Casting a Spell or Setting Up A Ritual
In the same way that every party has the same underlying structure, whether it is a party for child’s birthday, having a few friends round for drinks or a formal dance event to raise fund for the local community, your spell casting will follow the same basic format, whether you are casting a short impromptu spell or setting up a more open-ended ritual.
If you work from a basic magickal format, you can devise anything from a five-minute spell to call a friends’ missing cat home to a full-scale welcoming the spring for a hundred people on a local hillside.
What is more, once you have decided how the different components fir together you can change the order round to suit your needs. There is a huge variation in practice across the witchcraft community. Sometimes even experienced witches follow an order or way of doing things they were taught or read about that doesn’t fit with their own natural rhythm. Even if you are doing it right by the book, your magickal energies won’t be as powerful as if you were following the flow of the occasion. So, for more experienced practitioners, I am describing my practices for solo and group events so that you can re-examine your own structure–and then maybe decide it was right for you all along (Or that you are turning the whole ritual format on it head and creating an entirely new and exciting system).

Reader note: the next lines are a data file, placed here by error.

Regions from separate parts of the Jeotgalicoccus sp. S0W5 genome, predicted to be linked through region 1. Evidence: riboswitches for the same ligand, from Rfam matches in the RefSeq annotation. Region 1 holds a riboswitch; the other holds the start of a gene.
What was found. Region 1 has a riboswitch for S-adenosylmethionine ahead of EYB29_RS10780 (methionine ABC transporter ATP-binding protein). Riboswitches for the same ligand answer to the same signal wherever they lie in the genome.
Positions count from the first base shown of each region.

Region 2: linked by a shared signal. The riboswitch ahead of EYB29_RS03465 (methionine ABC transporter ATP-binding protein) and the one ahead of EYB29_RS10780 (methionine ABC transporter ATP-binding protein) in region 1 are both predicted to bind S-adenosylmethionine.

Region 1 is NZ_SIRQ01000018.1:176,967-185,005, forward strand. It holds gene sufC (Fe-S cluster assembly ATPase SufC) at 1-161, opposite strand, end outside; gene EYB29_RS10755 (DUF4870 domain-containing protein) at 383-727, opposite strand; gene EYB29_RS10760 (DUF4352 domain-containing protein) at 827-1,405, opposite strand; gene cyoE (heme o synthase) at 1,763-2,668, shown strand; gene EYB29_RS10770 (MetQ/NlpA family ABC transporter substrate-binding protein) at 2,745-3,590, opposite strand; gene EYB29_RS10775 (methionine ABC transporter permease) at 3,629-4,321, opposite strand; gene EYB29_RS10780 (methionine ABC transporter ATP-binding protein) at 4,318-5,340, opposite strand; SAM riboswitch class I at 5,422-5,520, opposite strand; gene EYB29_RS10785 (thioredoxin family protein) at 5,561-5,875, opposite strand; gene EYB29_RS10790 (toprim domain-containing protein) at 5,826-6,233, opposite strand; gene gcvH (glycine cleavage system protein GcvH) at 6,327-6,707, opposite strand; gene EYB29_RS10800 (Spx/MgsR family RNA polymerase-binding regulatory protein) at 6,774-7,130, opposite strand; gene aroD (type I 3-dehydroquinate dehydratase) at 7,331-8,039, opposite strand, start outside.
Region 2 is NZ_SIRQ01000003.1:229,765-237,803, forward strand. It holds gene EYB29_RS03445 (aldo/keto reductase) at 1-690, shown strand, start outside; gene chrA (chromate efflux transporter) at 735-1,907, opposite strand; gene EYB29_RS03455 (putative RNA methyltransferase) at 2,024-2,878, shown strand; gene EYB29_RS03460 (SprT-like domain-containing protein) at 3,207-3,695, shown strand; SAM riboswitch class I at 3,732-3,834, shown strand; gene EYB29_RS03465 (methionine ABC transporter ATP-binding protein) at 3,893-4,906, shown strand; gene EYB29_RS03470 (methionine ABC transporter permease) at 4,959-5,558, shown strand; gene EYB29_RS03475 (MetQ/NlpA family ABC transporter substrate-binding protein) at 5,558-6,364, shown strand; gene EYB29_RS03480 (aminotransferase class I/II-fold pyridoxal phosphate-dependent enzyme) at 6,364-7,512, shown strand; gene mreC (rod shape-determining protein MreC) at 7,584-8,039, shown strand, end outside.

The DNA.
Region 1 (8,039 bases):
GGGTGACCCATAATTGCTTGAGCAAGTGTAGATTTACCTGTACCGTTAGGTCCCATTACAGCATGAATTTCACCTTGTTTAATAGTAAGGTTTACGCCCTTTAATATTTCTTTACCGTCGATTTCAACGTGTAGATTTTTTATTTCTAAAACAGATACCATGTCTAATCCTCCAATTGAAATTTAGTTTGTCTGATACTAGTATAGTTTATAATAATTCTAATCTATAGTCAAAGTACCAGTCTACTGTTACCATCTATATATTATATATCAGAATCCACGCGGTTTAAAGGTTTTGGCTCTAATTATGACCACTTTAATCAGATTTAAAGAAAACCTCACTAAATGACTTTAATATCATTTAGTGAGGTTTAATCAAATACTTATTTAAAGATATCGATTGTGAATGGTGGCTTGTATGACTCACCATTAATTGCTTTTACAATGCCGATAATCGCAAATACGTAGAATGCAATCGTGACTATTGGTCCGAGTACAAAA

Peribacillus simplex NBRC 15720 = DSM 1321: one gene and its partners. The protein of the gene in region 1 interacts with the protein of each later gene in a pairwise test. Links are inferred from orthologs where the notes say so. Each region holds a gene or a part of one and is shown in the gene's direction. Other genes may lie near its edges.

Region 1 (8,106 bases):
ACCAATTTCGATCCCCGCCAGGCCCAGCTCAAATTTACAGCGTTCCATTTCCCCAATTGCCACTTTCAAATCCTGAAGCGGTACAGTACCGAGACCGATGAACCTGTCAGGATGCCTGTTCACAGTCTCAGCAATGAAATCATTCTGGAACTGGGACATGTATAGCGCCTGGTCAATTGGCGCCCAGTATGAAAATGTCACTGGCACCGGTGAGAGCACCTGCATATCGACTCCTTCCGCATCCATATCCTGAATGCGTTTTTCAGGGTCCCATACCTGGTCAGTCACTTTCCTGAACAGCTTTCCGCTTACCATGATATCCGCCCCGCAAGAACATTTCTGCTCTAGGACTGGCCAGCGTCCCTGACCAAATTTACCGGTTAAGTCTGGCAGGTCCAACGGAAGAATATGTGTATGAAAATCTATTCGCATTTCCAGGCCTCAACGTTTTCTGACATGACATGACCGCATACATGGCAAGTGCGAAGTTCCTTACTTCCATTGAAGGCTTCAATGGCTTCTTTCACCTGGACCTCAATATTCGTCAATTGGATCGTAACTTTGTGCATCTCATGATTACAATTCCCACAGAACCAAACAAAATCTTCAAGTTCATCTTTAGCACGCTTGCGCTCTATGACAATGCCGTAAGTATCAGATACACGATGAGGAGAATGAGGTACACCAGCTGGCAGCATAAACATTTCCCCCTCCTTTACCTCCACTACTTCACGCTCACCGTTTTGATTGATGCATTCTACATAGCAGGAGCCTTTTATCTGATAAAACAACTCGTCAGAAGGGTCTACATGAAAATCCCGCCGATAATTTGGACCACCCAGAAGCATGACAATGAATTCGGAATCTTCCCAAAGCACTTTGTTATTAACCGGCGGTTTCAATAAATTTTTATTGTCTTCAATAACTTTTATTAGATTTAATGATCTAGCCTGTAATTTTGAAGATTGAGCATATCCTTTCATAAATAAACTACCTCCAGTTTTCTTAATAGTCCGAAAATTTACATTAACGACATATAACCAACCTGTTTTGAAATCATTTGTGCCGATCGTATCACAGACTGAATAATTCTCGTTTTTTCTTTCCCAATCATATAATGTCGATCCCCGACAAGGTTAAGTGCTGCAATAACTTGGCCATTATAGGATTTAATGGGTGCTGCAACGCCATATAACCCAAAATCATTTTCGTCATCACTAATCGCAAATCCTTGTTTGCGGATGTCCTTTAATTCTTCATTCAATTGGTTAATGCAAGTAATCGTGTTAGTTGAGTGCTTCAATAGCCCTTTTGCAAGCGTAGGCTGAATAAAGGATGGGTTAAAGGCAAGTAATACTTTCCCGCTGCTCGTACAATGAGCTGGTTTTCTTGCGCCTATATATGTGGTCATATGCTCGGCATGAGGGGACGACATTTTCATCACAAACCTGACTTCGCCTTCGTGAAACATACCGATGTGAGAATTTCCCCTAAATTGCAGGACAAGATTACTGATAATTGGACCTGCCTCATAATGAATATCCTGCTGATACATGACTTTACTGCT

For newcomers or established witch, coven member or solitary practitioner, once you have internalized a structure that suits you, you can create your own spells and rites, complex or simple, instinctively without needing to check that you are on track.
You will discover that some spells do not use the altar but are focused on the setting and everyday items. In these the structure is compressed but still effective. Don’t feel you have to go through all the stages of altar casting, for a simple spell. You can adapt the suggestions to either working alone or in a group.